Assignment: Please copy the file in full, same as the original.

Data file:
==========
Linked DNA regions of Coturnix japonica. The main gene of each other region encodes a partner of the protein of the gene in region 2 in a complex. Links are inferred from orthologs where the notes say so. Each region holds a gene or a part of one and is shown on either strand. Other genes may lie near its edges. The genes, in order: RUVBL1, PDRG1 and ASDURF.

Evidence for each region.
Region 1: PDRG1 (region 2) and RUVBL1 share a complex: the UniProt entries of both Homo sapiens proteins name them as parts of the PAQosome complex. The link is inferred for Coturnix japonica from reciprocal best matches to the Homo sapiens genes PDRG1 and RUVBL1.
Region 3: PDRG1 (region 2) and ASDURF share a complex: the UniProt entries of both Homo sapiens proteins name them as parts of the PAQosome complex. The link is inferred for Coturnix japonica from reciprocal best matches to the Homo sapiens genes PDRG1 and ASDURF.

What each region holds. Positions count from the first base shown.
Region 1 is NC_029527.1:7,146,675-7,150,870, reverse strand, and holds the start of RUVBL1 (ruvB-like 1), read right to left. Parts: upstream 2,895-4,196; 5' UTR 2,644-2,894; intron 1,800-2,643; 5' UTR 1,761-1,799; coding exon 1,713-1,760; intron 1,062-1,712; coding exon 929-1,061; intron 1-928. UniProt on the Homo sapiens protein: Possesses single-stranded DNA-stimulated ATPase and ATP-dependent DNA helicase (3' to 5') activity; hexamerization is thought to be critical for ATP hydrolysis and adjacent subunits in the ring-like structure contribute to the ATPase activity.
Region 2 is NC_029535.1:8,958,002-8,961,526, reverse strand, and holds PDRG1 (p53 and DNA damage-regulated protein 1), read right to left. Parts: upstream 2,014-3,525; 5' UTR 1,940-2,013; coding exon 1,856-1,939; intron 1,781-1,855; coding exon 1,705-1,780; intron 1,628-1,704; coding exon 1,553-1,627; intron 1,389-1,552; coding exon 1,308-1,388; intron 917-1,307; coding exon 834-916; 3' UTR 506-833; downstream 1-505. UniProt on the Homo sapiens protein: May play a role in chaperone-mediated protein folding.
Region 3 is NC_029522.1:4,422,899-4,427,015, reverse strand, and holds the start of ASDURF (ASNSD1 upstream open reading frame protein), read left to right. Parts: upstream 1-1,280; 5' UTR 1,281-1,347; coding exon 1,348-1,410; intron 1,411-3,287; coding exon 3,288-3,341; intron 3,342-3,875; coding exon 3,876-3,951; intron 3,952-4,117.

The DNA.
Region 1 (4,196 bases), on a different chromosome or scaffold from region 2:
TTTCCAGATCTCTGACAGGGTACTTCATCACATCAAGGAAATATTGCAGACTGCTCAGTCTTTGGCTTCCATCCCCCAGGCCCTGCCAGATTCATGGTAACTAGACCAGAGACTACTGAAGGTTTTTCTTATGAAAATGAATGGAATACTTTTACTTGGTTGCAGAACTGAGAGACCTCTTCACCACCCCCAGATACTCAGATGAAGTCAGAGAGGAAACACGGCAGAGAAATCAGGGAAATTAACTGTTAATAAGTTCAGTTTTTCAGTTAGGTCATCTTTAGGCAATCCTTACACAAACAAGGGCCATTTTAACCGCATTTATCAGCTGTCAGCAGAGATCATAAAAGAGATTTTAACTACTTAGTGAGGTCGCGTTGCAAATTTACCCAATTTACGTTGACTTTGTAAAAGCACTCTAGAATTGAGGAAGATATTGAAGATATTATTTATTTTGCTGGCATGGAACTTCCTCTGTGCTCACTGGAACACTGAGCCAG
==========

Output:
Linked DNA regions of Coturnix japonica. The main gene of each other region encodes a partner of the protein of the gene in region 2 in a complex. Links are inferred from orthologs where the notes say so. Each region holds a gene or a part of one and is shown on either strand. Other genes may lie near its edges. The genes, in order: RUVBL1, PDRG1 and ASDURF.

Evidence for each region.
Region 1: PDRG1 (region 2) and RUVBL1 share a complex: the UniProt entries of both Homo sapiens proteins name them as parts of the PAQosome complex. The link is inferred for Coturnix japonica from reciprocal best matches to the Homo sapiens genes PDRG1 and RUVBL1.
Region 3: PDRG1 (region 2) and ASDURF share a complex: the UniProt entries of both Homo sapiens proteins name them as parts of the PAQosome complex. The link is inferred for Coturnix japonica from reciprocal best matches to the Homo sapiens genes PDRG1 and ASDURF.

What each region holds. Positions count from the first base shown.
Region 1 is NC_029527.1:7,146,675-7,150,870, reverse strand, and holds the start of RUVBL1 (ruvB-like 1), read right to left. Parts: upstream 2,895-4,196; 5' UTR 2,644-2,894; intron 1,800-2,643; 5' UTR 1,761-1,799; coding exon 1,713-1,760; intron 1,062-1,712; coding exon 929-1,061; intron 1-928. UniProt on the Homo sapiens protein: Possesses single-stranded DNA-stimulated ATPase and ATP-dependent DNA helicase (3' to 5') activity; hexamerization is thought to be critical for ATP hydrolysis and adjacent subunits in the ring-like structure contribute to the ATPase activity.
Region 2 is NC_029535.1:8,958,002-8,961,526, reverse strand, and holds PDRG1 (p53 and DNA damage-regulated protein 1), read right to left. Parts: upstream 2,014-3,525; 5' UTR 1,940-2,013; coding exon 1,856-1,939; intron 1,781-1,855; coding exon 1,705-1,780; intron 1,628-1,704; coding exon 1,553-1,627; intron 1,389-1,552; coding exon 1,308-1,388; intron 917-1,307; coding exon 834-916; 3' UTR 506-833; downstream 1-505. UniProt on the Homo sapiens protein: May play a role in chaperone-mediated protein folding.
Region 3 is NC_029522.1:4,422,899-4,427,015, reverse strand, and holds the start of ASDURF (ASNSD1 upstream open reading frame protein), read left to right. Parts: upstream 1-1,280; 5' UTR 1,281-1,347; coding exon 1,348-1,410; intron 1,411-3,287; coding exon 3,288-3,341; intron 3,342-3,875; coding exon 3,876-3,951; intron 3,952-4,117.

The DNA.
Region 1 (4,196 bases), on a different chromosome or scaffold from region 2:
TTTCCAGATCTCTGACAGGGTACTTCATCACATCAAGGAAATATTGCAGACTGCTCAGTCTTTGGCTTCCATCCCCCAGGCCCTGCCAGATTCATGGTAACTAGACCAGAGACTACTGAAGGTTTTTCTTATGAAAATGAATGGAATACTTTTACTTGGTTGCAGAACTGAGAGACCTCTTCACCACCCCCAGATACTCAGATGAAGTCAGAGAGGAAACACGGCAGAGAAATCAGGGAAATTAACTGTTAATAAGTTCAGTTTTTCAGTTAGGTCATCTTTAGGCAATCCTTACACAAACAAGGGCCATTTTAACCGCATTTATCAGCTGTCAGCAGAGATCATAAAAGAGATTTTAACTACTTAGTGAGGTCGCGTTGCAAATTTACCCAATTTACGTTGACTTTGTAAAAGCACTCTAGAATTGAGGAAGATATTGAAGATATTATTTATTTTGCTGGCATGGAACTTCCTCTGTGCTCACTGGAACACTGAGCCAG